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5 Things to Check During Medicare Open Enrollment

There’s less than one month left before Medicare Open Enrollment ends on Dec. 7. Remember, unless you qualify for a Special Enrollment Period, this is the only time you can join or switch health (Medicare Advantage) and prescription drug (Part D) plans for the coming year.

If you or a loved one has been affected by a recent natural disaster, your open enrollment may extend to Dec. 31. If you want to request an extended enrollment period, call 1-800-MEDICARE or contact your health insurance company or drug plan directly.

In the meantime, here are 5 things you should check right now, to evaluate whether the plan you’re in or the plan you’re looking to join is the right one for you.

1. Your mailbox

If you’ve been ignoring the marketing mail from plans looking to get you to change, make sure you don’t overlook anything that comes from Medicare or Social Security.

For example, if your plan decided not to renew its contract with Medicare or continue to serve your area, you should have received a notice in October and will get another reminder in November to select a new option.

If you’re receiving Extra Help to pay for your prescriptions, you may receive information about your continued eligibility for this benefit, changes in copayments at the pharmacy, or a notice about selecting a new plan if your plan is being terminated at the end of the year.

If you’re currently enrolled in a Medicare Advantage or Part D plan, you should have received an Annual Notice of Change (ANOC) from your plan in September. Be sure to read the ANOC closely, as it outlines any changes to your costs and coverage in the coming year.

2. Your doctors and specialists

Medicare Advantage plans may limit members to using specific providers. If you want to continue seeing your doctor and any specialists, be sure to check that they are still in the plan’s network. Medicare Advantage plans are required by the Centers for Medicare & Medicaid Services (CMS) to keep their online provider directories updated. People with Original Medicare usually only need to ensure their providers are still accepting Medicare assignment.

3. The drug formulary

Each plan that covers prescription drugs has its own formulary, or list of covered medications. In addition, most formularies have tiers that affect how much you pay for your drugs at the pharmacy. Open Enrollment is the time to check:

  • Whether the prescriptions you take are on the plan’s formulary
  • What tier they fall under (and therefore what your copayment is)
  • Whether the plan places any restrictions on how you can get your medication, such as quantity limits or prior authorization from your provider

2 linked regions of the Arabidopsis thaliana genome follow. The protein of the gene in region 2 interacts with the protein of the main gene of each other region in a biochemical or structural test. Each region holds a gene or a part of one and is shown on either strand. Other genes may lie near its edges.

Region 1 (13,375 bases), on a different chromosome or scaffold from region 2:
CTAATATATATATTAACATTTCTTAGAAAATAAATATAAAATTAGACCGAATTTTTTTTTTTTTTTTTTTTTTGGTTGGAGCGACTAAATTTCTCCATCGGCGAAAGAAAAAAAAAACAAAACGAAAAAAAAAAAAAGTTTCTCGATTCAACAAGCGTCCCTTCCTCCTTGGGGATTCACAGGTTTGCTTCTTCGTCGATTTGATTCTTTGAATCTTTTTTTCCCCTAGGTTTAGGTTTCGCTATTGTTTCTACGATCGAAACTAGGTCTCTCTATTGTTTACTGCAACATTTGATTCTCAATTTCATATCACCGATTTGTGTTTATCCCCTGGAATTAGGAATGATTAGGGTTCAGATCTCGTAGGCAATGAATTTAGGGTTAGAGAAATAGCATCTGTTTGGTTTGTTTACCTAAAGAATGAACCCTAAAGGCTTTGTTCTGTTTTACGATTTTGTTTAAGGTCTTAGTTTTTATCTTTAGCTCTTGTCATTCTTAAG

4. Your pharmacy

Some plans have negotiated with specific pharmacies to offer discounts to plan members who fill their prescriptions there. If you have a preferred pharmacy, or like to receive your medications by mail, be sure to compare how much you’ll pay for those options when shopping for plans.

5. How much it will cost you in 2018

While CMS has indicated that on average, Medicare health and drug plan premiums will decrease slightly in 2018, you should look beyond premiums to determine actual out-of-pocket costs. Be sure to check for the deductible, copayments, and whether you may fall into the Part D coverage gap (or “donut hole”), which happens when you reach the $3,750 drug coverage limit.

Getting started

If you’re confused about Medicare and need a place to start learning about your coverage options, visit NCOA’s My Medicare Matters® and take the questionnaire to get a free, short report that helps you compare your choices.

You also can compare plans by:

New Medicare cards

One more thing: Beginning in spring 2018, Medicare will begin issuing new Medicare cards. These cards will no longer use your Social Security number for Medicare identification. CMS will mail the cards to the address that you have on file with Social Security, so be sure that address is correct. All Medicare cards will be replaced by April 2019.

Remember that you do not have to do anything to get the new card. If you are contacted by anyone requesting money or your current card information in order to be issued a new card, this is a scam. You should report any fraudulent behavior to Medicare by calling 1-800-MEDICARE.

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About Brandy Bauer

Brandy Bauer is Associate Director of NCOA's Center for Benefits Access, where she helps state agencies and community organizations connect low-income Medicare beneficiaries to benefits.

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